The productivity promise (and perils) of generative AI


There’s a lot of tech industry excitement these days about tools like ChatGPT and DALL-E that fall into a class called generative AI. Generative AI looks at existing work and generates a result that seems unique,  but is actually derived from what it’s viewed. (I’d argue this is how most people produce work — by taking what they’ve learned from others to create a skill set that can be used independently of those earlier references.)

Like many others, I really enjoy working out the concept of something I want to create, but I get bored quickly when executing that concept. This reminds me of an old friend who bought a knock-off Ferrari kit car. Coming up with the dream of driving it was easy and fun, but actually putting in the thousands of hours to build it was too much. It sat in his garage, unbuilt. With these tools, you can focus on the fun part of creation (coming up with an idea), and then let the tools step in to do the tedious part of bringing everything to fruition. 


This new class of tools has a lot to offer, but there are some initial problems we’ll need to overcome.

The promise of generative AI

We are clearly at the very early stages of this technology; even so, some of the results are amazing. There’s art work that has won contests and music that is very impressive. While the writing isn’t top tier, it is readable and often interesting.

That’s one heck of an initial performance baseline.

The clear promise of this technology is that it can free users from the tedium left by other tools that automatically edit images, check spelling and grammar, and provide advice and help like Siri. But much like searching on the web, you need to develop skills for these tools so you can word a command or query that quickly delivers the result you want. Without that skill, you’ll struggle — either because you haven’t taken the time to fully detail your query or you don’t know how to properly word it.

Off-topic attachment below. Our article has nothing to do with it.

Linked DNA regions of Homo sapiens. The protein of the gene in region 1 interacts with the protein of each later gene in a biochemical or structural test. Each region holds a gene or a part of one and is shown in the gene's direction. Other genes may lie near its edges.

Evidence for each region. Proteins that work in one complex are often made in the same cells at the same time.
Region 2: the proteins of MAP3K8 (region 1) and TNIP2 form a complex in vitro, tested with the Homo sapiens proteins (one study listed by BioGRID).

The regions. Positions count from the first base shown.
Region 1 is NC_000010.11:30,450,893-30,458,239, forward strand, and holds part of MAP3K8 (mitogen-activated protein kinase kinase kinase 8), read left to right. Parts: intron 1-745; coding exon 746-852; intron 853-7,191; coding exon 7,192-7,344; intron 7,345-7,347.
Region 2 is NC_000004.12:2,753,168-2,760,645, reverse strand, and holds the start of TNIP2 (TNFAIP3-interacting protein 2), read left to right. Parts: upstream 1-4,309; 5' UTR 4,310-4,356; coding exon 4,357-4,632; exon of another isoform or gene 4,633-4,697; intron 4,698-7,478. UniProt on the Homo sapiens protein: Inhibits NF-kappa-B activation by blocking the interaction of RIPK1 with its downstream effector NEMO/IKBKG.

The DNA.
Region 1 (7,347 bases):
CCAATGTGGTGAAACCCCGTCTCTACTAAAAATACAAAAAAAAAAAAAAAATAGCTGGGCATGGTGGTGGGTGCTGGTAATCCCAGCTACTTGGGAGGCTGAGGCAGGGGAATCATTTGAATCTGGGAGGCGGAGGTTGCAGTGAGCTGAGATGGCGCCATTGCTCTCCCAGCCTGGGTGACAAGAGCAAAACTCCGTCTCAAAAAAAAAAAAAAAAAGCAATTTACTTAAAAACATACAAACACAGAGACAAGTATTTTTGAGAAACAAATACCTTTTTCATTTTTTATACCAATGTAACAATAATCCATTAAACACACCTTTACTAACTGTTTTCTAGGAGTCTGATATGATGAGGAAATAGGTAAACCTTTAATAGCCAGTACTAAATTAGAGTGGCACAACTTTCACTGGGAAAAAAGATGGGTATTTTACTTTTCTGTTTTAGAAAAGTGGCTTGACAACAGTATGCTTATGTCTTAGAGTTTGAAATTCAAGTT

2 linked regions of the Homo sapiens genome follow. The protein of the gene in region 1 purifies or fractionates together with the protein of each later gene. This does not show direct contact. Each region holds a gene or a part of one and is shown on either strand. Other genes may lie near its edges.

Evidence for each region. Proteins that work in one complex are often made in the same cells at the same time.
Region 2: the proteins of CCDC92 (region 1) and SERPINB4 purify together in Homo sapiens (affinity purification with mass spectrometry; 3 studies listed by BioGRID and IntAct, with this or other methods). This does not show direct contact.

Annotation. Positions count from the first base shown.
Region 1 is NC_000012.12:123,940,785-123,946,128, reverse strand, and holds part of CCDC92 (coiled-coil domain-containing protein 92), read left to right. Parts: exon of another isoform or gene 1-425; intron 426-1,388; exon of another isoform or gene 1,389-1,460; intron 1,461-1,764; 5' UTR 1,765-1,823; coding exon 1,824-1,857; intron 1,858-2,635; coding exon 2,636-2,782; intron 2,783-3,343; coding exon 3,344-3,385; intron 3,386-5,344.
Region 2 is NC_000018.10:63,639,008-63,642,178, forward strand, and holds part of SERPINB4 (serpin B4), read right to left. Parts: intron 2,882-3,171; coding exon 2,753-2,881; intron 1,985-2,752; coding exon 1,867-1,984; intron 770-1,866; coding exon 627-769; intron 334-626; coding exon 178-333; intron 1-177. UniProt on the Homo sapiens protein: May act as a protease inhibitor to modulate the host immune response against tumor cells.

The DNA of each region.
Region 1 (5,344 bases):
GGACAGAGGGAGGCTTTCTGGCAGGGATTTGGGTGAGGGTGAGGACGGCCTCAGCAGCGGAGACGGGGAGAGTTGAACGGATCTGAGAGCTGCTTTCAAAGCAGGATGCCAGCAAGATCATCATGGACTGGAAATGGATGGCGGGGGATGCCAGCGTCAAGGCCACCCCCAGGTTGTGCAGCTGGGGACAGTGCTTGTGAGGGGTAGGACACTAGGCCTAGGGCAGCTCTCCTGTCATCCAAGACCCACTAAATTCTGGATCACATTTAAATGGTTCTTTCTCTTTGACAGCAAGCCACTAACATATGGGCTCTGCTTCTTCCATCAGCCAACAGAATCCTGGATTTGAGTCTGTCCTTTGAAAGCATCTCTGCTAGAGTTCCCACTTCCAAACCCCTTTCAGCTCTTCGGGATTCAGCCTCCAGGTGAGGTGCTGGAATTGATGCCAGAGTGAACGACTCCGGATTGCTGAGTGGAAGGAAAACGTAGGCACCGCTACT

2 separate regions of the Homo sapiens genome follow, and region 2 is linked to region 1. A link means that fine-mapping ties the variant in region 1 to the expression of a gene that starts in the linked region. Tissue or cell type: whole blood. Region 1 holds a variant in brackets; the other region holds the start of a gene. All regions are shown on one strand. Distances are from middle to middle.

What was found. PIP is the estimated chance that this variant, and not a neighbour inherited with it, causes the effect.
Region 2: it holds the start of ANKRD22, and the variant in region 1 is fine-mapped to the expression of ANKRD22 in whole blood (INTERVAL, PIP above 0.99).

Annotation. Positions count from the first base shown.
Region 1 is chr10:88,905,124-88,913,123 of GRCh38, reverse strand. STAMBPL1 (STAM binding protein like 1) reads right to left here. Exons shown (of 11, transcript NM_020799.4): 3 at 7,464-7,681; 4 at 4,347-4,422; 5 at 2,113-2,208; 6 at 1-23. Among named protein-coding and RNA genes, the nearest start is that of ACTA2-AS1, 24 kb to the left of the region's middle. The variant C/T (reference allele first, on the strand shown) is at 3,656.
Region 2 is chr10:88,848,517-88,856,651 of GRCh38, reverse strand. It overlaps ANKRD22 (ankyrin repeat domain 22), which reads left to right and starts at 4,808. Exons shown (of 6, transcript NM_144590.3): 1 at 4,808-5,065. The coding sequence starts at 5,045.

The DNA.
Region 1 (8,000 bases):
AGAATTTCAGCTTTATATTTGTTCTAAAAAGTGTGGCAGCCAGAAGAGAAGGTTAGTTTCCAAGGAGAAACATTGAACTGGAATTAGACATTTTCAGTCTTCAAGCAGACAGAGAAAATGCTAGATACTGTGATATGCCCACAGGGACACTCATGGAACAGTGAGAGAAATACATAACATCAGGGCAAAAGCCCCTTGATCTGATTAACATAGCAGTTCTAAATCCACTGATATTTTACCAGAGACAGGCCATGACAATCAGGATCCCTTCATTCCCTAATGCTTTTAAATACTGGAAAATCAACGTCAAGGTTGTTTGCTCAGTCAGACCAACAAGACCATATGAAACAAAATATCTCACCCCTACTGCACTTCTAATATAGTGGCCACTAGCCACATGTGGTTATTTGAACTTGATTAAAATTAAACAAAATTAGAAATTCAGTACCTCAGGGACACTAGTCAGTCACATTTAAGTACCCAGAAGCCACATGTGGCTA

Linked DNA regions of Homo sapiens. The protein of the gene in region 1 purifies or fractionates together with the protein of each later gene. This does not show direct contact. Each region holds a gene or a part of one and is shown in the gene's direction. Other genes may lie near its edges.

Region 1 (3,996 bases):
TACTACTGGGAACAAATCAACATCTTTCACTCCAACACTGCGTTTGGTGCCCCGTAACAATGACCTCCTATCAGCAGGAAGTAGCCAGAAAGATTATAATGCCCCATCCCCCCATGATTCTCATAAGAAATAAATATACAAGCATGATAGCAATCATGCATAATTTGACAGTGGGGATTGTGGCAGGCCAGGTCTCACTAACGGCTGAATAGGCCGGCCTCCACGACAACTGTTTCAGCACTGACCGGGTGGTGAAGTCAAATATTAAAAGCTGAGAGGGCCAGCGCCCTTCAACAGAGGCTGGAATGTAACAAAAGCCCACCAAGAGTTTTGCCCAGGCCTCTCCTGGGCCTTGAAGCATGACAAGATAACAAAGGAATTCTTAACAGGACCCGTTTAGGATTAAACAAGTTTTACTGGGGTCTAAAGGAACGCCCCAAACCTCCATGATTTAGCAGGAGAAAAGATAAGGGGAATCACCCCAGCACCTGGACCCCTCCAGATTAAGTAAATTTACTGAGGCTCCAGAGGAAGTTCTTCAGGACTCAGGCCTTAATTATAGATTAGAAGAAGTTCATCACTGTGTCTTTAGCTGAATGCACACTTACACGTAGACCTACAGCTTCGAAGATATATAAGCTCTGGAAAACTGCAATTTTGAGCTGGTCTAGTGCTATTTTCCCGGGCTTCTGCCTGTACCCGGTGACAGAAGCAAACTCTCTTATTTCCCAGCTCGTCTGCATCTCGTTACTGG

A big promise of these tools is that they won’t replace you (unless you don’t learn how to properly use them). But if you can master the syntax needed, they’ll significantly improve your productivity and contribution to your company.  

The problem with generative AI

Much as it was when the web became publicly available and we discovered the need for Boolean Logic (and that few had learned it), people haven’t yet developed the skills to use generative AI efficiently. Worse, rather than moving to embrace these tools, educators treat them like cheating, suggesting that even though the skill of being an “AI Whisperer” will be highly marketable, most students will treat the technology as if it is somehow illicit. This seems to happen repeatedly. Instead of realizing a new tech skill is important to students’ long-term careers, schools train the students for a world that will no longer exist after they graduate. 


And, of course, because of valid concerns that these tools could one day eliminate jobs, litigation is starting to crop up — even though they pretty much learn the same way we do, through observation. They simply do so at machine, not human, speeds. Artists, writers, engineers and even litigators largely learn by observing others. If that somehow becomes illegal, we’ll have a serious problem not only training AIs but training people. My thinking is that this behavior should fall under fair use standards, with the main difference between how generative AI “learns” and how a person learns is fewer textbooks and magnitudes more observation at machine speeds. 

Where we go from here

To sum it up: generative AI will be a game changer. A lot of jobs will become obsolete once it reaches critical mass, which often happens when new technology arrives. The sustaining skill will be learning how to properly direct this new class of AI to reduce the number of iterations needed to align what a user wants with what the AI creates.

Learning how to be an “AI Whisperer” will separate those who flourish during this time from those that do not. In addition, the level of productivity gained from these kinds of tools should ensure the future of firms that embrace this technology over those that do not. While there is, indeed, intellectual property litigation about how these tools learn, given that process is similar to how we learn, I don’t believe it will be successful.

That said, it could slow adoption in the meantime. 

Regardless, we are at the beginning of what promises to be a massive technology change. Making sure  we (and our companies) ride that wave instead of being drowned by it should be one of our highest priorities.